Store Front, Mobile Alabama, 1956, Gordon Parks Photography

Gordon Parks implemented camera angles, body language and contrast in the photograph StoreFront to inform American audiences of the lifestyle of the black population under segregation in Alabama in 1956. In his collection, he maintains a balance between showcasing their hardships and their retaliation toward such treatment through daily but powerful actions.

The camera focuses on a small store – it is a low wide shot. The ‘direction’ of the image is based on the angles or lines within it. The road path and the house’s mantle are horizontal, which is associated with creating a sense of calm. The vertical lines upholstering the house indicate a sense of structure. The scale of this photograph serves to show a rounded view of the scene – where all sides can be examined. The viewer looks into this family with interest; the angle sets the viewer up as someone who is entering the store. Due to the segregation occurring, the black population are very likely to feel disadvantaged and unimportant. However, the framing of a family sitting proudly outside a store that they cannot sit and eat inside but only pick something up from shows strength and armor in these individuals. The horizontal lines, therefore, show the calm and strength in them. And the vertical lines could be the Jim Crow segregation laws’ structure that they are forced to endure. Further, it is much like how they have to sit outside and are forced a roof but not inside.

Body language accentuates this drive further. The boys on the left are looking toward the storefront – which directs the viewer’s eyes, thus expressing emotion and intent that they are longing to be rid of these racist regulations and find a way into the comfort of the house – and to be treated equally. The group on the right are jolly, sitting up straight and animatedly talking with their loved ones. Indicating that the adults in the communities are giving each other importance, are showing them that they deserve kindness and equality, to hold their heads high and treat themselves as first-class and American citizens even when others are not. In other photographs of this collection, many rich folks are wearing fancy clothing, talking happily because this segregation wouldn’t stop them from dressing up in their Sunday best and keeping their confidence to take on this racism.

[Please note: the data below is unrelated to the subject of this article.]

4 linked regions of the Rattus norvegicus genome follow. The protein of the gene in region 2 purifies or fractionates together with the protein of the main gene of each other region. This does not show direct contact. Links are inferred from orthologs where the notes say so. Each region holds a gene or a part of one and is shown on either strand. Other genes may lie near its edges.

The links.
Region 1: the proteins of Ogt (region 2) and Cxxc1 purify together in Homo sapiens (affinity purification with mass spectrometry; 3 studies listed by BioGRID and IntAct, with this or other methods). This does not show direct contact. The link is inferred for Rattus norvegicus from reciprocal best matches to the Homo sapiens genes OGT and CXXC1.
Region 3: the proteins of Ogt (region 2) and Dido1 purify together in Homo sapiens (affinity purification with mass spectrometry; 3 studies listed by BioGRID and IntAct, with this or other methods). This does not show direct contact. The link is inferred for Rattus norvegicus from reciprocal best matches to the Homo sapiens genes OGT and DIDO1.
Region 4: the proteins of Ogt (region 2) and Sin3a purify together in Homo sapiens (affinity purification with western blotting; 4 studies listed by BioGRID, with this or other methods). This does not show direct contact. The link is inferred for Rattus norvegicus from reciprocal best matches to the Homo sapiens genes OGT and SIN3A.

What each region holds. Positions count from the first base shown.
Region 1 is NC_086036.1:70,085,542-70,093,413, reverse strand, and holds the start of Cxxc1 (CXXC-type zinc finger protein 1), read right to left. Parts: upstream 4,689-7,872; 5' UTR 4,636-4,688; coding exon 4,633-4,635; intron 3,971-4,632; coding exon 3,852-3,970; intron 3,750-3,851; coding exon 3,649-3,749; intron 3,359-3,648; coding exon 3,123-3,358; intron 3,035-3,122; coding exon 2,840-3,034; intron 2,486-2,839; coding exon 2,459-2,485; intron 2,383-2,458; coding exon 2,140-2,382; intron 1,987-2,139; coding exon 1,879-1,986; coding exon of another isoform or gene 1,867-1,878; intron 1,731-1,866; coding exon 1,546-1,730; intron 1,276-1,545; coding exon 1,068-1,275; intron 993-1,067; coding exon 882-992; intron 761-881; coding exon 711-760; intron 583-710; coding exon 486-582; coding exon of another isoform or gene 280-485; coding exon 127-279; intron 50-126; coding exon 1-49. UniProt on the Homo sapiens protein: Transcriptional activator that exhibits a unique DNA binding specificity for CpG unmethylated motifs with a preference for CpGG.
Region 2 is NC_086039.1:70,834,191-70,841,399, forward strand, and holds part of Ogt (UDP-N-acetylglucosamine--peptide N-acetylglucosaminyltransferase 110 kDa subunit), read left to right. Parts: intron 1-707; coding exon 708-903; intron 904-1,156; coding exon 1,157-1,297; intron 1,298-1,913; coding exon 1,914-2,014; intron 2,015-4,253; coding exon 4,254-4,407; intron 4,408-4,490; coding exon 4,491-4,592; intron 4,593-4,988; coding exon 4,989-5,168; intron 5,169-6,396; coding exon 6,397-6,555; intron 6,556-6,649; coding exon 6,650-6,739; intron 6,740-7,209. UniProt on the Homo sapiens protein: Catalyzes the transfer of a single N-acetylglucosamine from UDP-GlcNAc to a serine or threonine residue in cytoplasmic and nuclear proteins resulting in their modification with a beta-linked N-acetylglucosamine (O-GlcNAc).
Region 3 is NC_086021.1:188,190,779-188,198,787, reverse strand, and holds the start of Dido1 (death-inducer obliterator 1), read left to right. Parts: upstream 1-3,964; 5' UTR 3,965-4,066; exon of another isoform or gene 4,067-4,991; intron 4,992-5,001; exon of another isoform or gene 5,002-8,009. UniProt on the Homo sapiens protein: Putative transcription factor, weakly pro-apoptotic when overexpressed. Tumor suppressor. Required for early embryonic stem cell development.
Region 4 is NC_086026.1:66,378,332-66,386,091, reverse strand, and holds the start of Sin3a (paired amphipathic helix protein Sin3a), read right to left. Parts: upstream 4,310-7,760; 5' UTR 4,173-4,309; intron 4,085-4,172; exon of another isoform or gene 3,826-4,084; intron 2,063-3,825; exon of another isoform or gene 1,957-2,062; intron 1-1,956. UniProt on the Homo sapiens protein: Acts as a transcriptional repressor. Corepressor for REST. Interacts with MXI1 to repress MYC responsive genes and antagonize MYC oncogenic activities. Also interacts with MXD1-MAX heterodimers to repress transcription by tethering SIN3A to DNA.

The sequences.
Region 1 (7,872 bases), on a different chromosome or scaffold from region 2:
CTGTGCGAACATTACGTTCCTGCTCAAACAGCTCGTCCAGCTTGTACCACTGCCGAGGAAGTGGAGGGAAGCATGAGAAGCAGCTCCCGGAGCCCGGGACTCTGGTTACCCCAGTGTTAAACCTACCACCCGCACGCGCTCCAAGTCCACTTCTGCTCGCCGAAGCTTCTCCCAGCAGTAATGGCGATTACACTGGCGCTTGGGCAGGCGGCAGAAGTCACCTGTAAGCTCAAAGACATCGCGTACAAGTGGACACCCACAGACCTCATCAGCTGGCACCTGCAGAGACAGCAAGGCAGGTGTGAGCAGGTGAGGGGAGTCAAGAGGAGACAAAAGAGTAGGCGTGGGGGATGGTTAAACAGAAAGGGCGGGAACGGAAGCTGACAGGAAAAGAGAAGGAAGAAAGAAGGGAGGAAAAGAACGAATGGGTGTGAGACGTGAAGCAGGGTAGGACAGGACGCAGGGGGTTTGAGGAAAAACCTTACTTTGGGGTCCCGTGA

Contrast and color supremely highlight the injustices that these people face. The contrast of outside on the dirt road and inside with air conditioner and proper stools makes the audience understand the complexity and salience of the family sitting outside. Parks is known for black and white images. If this collection had been in black and white, then people could write the racism off – “it is in the past.” The use of color brings these themes back to the present as seen in the racism in gun violence, police brutality today.

Gordon Parks leaves a lasting impression in his viewers even today through his masterful photographs that illustrate how African Americans have fought for their rights – not in overt circumstances like in protests but in daily occurrences which are equally as powerful.

2 thoughts on “Store Front, Mobile Alabama, 1956, Gordon Parks Photography

  1. I am not sure that the people sitting in front of the store are doing so because they are not allowed inside. This might be a store located in a black neighborhood, and these people might simply be socializing together outside of it…

    1. When I was reading for context on the larger collection of the photos in the album, the anecdote attached stated that some stores allowed people to buy things but did not allow them to sit in. It is this: (in the excerpt portion). The photograph at the time seemed like it was related to that interpretation. But yes, the people could be socializing together outside of it. Regardless of if they were allowed in the store, I think the points about keeping their self-worth and celebrating themselves as people even in the face of discrimination still apply.

Leave a Reply

Your email address will not be published.

Skip to toolbar